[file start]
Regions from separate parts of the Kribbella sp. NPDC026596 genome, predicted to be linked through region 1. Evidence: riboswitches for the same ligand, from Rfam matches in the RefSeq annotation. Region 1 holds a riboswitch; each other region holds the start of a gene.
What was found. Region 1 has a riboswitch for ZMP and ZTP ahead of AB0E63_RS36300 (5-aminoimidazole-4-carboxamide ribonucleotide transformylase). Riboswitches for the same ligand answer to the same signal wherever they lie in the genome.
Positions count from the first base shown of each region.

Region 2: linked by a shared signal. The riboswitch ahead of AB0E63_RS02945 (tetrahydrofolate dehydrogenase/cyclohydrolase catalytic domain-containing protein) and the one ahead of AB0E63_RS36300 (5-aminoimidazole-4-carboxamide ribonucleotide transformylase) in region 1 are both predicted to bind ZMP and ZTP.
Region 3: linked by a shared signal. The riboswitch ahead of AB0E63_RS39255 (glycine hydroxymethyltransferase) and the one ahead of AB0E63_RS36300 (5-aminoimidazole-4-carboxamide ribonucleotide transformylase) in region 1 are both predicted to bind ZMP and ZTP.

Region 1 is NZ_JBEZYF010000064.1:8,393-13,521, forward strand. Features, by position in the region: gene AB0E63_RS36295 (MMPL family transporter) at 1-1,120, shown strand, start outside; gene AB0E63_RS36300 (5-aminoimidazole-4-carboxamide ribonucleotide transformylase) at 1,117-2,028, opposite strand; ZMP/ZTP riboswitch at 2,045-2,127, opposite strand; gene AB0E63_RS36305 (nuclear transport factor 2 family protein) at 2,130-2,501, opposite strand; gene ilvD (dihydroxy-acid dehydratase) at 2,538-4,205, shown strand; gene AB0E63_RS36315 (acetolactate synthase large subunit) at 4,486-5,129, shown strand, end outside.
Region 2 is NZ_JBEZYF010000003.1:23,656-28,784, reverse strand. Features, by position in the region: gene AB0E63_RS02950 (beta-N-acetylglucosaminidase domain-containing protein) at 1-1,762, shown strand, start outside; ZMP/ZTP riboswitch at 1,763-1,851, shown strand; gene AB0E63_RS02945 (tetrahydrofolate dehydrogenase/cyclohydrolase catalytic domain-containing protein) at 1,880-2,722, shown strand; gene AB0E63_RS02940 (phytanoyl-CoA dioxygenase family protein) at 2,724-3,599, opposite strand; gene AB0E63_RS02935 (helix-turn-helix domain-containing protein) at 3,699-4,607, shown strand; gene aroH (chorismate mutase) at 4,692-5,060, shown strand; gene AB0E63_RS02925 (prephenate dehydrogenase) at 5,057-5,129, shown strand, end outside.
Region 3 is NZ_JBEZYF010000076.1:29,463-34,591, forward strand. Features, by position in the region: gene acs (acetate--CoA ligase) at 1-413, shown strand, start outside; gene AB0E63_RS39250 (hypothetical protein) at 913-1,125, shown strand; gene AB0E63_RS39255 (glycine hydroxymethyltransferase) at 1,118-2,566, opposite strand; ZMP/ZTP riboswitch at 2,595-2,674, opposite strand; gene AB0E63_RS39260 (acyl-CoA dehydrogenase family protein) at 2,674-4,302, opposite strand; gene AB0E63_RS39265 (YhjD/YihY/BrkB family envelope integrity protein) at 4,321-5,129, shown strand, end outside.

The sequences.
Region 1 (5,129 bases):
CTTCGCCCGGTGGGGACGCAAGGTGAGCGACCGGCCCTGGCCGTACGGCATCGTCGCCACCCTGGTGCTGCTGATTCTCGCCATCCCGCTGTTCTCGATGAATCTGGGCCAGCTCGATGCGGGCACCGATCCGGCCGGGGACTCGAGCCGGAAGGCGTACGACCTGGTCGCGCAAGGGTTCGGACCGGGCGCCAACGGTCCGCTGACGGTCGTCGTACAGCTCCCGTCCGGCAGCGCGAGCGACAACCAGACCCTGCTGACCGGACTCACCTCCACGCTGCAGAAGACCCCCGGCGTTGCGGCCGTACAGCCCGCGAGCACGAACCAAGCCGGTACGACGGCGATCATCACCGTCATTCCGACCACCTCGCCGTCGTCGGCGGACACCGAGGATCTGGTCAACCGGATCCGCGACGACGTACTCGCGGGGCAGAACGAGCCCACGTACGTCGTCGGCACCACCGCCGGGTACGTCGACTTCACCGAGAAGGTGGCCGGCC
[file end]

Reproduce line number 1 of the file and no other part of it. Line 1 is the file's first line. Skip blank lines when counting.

Regions from separate parts of the Kribbella sp. NPDC026596 genome, predicted to be linked through region 1. Evidence: riboswitches for the same ligand, from Rfam matches in the RefSeq annotation. Region 1 holds a riboswitch; each other region holds the start of a gene.